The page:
Within a short few years, ASP.NET has become a favorite tool of web applications developers and now, with the release of ASP.NET 2.0, it has undergone its second major upgrade. With ASP.NET 2.0, Microsoft has made major improvements based on feedback from its millions of customers as well as the company's own experience in developing and deploying web sites and portals. The rise of competing tools such as Macromedia Flash and open source PHP have also encouraged Microsoft to focus with particular intensity on improving the ease of use of ASP.NET while reducing the amount of code developers must write to create web applications.
For the Visual Basic 2005 programmer, the new release of ASP.NET is yet another bonanza, making web application development more accessible then ever to those with Visual Basic skills. Among its many improvements, ASP.NET 2.0 ships with dozens of new ready-to-use controls, considerably reducing the amount of code you need to write to achieve professional results. In fact, a stated aim of the Microsoft web development tools team is to reduce the amount of code you write to perform common web site tasks by up to 70%. In addition, ASP.NET 2.0 comes with some neat improvements, such as cross-page posting and the ability to insert client script into a page. You will learn about some of these features in this chapter.
The new features in ASP.NET 2.0 can be grouped into three broad categories: new controls and control functionality, improvements to the Page Framework, and new services and APIs.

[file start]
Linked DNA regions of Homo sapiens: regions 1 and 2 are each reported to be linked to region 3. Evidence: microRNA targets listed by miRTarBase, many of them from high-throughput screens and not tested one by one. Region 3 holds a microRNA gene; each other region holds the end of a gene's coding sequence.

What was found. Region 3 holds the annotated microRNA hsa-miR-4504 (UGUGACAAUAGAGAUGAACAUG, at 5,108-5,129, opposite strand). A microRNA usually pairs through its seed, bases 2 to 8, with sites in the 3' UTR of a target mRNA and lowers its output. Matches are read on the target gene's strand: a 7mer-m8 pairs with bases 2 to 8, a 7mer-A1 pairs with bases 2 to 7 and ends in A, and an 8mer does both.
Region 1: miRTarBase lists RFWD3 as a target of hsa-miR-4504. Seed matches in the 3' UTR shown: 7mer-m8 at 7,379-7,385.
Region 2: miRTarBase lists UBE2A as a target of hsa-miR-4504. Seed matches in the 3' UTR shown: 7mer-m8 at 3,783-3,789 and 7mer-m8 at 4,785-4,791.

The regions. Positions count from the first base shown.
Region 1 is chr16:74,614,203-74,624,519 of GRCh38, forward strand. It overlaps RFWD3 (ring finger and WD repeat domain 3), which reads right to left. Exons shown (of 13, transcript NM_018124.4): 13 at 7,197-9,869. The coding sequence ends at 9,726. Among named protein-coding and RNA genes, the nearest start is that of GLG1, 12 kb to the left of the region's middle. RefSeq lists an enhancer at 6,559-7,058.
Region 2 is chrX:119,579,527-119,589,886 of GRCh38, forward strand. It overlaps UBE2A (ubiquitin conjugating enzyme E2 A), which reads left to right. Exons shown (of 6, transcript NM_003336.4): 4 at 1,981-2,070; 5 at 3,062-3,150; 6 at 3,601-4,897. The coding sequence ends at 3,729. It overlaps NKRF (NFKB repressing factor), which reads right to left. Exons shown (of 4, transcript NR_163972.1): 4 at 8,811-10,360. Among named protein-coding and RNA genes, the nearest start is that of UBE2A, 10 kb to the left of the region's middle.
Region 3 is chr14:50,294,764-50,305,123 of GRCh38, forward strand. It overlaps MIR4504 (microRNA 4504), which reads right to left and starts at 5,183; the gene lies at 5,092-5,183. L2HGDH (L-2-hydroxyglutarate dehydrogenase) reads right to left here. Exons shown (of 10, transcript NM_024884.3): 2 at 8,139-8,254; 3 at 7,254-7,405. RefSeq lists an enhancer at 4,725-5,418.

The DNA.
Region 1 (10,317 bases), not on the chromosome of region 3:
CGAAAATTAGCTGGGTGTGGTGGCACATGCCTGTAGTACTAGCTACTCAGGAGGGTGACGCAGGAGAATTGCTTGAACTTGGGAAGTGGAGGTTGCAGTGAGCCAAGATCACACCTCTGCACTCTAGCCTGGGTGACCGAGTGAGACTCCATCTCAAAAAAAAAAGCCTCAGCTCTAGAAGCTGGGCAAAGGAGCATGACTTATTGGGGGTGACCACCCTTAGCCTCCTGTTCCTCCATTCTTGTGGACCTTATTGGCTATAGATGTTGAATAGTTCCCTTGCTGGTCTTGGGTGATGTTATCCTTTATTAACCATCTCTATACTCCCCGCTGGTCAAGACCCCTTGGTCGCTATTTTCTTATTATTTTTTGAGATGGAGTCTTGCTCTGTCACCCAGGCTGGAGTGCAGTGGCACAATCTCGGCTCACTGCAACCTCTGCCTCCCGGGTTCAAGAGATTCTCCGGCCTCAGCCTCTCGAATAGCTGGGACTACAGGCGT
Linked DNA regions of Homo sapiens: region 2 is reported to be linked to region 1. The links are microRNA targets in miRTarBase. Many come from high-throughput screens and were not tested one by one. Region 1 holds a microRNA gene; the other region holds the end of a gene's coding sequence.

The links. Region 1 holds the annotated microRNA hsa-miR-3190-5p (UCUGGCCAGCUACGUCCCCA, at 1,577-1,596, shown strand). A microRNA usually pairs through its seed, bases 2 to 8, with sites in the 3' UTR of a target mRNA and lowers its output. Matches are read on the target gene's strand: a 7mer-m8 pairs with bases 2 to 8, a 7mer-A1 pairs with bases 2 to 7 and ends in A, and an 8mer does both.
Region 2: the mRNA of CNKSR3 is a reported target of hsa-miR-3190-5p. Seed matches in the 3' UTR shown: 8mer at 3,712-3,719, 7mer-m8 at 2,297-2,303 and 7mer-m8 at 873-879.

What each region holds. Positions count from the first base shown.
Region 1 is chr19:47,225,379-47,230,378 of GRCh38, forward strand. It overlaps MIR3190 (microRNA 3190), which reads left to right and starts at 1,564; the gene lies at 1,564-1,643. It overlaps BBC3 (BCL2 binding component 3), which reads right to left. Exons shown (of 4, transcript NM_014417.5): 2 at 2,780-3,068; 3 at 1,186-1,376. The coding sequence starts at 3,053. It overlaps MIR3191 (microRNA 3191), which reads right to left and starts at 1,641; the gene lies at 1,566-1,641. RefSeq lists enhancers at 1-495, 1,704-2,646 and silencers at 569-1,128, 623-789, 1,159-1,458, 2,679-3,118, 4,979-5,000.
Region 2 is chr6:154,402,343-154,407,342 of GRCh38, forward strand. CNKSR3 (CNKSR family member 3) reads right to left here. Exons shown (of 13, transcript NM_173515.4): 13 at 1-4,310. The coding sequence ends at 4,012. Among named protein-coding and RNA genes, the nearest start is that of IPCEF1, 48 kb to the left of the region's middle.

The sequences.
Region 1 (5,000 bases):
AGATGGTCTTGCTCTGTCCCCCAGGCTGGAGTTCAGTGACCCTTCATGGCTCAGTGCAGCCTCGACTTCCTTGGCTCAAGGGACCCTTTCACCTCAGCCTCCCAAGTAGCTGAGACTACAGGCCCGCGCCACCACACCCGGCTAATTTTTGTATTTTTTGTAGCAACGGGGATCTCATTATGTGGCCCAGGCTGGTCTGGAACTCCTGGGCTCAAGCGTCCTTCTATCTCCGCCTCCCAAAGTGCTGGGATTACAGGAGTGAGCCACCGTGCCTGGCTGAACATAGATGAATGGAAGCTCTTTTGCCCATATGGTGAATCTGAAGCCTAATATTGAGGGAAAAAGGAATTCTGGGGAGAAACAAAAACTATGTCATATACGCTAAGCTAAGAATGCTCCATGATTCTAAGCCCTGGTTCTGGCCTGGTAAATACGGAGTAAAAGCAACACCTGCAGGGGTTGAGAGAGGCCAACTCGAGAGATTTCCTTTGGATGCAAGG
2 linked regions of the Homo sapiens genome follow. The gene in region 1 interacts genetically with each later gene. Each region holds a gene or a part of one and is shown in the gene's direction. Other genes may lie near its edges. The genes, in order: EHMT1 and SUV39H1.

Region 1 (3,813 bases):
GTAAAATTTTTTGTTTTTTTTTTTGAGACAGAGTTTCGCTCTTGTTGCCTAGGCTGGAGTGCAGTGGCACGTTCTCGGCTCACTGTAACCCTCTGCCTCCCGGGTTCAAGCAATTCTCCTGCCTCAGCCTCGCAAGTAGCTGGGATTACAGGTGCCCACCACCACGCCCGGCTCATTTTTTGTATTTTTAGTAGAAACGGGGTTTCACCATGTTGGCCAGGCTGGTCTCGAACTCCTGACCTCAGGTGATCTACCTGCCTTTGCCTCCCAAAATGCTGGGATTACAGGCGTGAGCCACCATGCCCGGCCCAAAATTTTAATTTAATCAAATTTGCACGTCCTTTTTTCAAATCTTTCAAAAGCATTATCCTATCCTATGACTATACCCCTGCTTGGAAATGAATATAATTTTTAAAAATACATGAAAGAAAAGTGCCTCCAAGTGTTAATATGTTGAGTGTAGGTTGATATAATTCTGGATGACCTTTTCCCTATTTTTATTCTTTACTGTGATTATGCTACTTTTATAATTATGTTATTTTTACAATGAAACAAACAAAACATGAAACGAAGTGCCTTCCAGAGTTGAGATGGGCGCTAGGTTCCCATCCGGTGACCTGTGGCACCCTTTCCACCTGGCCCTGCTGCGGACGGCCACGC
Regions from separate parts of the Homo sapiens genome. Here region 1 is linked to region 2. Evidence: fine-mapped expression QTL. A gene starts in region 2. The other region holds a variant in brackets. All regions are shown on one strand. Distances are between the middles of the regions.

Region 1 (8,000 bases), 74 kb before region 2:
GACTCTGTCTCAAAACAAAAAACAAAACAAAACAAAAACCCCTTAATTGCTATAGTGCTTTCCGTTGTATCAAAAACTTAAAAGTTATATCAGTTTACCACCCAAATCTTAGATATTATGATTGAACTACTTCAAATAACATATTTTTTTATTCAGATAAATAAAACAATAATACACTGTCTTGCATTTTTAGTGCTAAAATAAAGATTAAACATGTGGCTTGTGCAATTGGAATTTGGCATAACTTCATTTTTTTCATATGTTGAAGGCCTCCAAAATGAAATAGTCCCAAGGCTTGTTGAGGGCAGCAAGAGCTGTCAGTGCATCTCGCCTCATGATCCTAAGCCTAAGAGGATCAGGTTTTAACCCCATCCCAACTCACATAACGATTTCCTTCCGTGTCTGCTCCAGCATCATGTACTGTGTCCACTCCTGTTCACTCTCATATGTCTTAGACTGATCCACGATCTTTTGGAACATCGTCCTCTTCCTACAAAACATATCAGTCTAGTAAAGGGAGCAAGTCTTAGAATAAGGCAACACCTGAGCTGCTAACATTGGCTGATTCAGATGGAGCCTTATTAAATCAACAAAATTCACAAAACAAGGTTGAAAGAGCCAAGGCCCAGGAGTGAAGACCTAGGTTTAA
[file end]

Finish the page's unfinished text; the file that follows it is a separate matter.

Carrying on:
In this chapter, you will build a simple e-commerce web application using several of the most powerful and interesting features of Visual Studio 2005 and ASP.NET 2.0. The site will enable users whether or not they are authenticated to browse a list of books and add one or more to a shopping cart. Once a user is ready to checkout, the site will display a page asking the user either to log in or register as a new member and then proceed to log in as a new member.
As you build the site, you'll get a feel for the following Visual Studio 2005 and ASP.NET 2.0 features:
Of course, since this is a Visual Basic 2005 book, you'll also get to write some code. Figure 5-1 shows how the main page of application will look when it is completed. Users will click on the Add to Cart buttons to add items to their shopping cart and click on the Checkout button to go to the login page to sign in and make a purchase.
Figure 5-1. The completed shopping cart application